Back to the Hackaday article, it’s about the smallest MIDI synthesizer (or so it’s claimed) by Mitxela.  I can’t help but be impressed!  A synth inside a MIDI DIN connector!  Combine this with one of those mini keyboard controllers from Monoprice and a decent netbook running an audio-centric Linux distribution and you’ve got a nice portable music setup IMO!

It looks as though Fedora may be getting a new partition manager.  Now, you might be thinking that this new partition manager will replace the much-unliked partition manager in Fedora’s Anaconda installer, and from the looks of it, you might be right.  However, it seems that blivet-gui will be a replacement for the venerable Gparted tool that Linux users are familiar with.  The reason?  Gparted (along with some other well-known partition managers) doesn’t support a lot of the newer storage technologies available.  While I’m sure that Gparted may eventually support it (if it is still under active development), blivet-gui looks to function similarly to Gparted to provide a level of familiarity to users.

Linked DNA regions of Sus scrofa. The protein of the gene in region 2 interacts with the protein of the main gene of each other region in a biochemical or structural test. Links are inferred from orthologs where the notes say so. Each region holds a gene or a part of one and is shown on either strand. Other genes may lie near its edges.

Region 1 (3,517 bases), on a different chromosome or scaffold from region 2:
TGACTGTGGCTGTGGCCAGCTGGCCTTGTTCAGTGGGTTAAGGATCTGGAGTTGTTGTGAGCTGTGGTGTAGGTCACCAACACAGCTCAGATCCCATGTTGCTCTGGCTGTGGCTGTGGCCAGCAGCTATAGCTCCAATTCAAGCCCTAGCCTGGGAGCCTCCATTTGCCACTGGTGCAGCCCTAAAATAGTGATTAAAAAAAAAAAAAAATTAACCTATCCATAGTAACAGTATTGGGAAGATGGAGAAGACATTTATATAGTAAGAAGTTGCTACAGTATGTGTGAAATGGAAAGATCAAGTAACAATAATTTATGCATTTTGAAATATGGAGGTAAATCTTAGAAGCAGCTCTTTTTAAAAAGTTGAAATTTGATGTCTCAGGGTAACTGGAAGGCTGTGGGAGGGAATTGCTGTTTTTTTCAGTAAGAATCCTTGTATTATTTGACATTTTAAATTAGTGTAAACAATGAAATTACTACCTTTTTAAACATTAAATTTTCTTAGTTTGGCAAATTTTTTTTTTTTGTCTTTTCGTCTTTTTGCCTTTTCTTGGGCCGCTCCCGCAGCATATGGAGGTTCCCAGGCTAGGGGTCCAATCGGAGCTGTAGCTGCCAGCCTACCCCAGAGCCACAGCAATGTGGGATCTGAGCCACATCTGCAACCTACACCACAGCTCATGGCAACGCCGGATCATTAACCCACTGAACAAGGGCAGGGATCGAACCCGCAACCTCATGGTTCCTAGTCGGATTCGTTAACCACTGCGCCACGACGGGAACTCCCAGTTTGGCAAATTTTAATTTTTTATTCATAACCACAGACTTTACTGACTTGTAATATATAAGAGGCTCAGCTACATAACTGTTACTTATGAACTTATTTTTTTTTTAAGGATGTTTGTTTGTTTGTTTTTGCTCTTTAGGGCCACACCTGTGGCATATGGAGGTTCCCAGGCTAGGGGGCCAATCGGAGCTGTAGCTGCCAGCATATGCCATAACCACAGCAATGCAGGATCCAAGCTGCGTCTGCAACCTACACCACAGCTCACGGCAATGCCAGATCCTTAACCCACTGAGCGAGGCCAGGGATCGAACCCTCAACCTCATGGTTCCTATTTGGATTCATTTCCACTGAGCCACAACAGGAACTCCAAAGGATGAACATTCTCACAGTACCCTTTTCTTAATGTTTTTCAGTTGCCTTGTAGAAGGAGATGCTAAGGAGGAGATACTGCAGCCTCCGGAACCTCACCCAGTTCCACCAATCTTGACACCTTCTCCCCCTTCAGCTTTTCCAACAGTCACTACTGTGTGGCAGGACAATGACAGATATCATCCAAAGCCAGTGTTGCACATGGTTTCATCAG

Personally, I love Gparted and I also use CLI tools like cfdisk and parted when necessary.  Also, these tools are available in practically every distribution out there as well as the BSD flavors (AFAIK).  If blivet-gui does a good job at maintaining the intuitiveness that Gparted provides, then I believe it would be a major improvement compared to the current partitioning utility that’s used in Fedora’s installer and I welcome it with open arms.  That said, I hope that some of these improvements will also go back to the Gparted team if they haven’t already taken the task to support those storage techonologies that blivet-gui aims to support.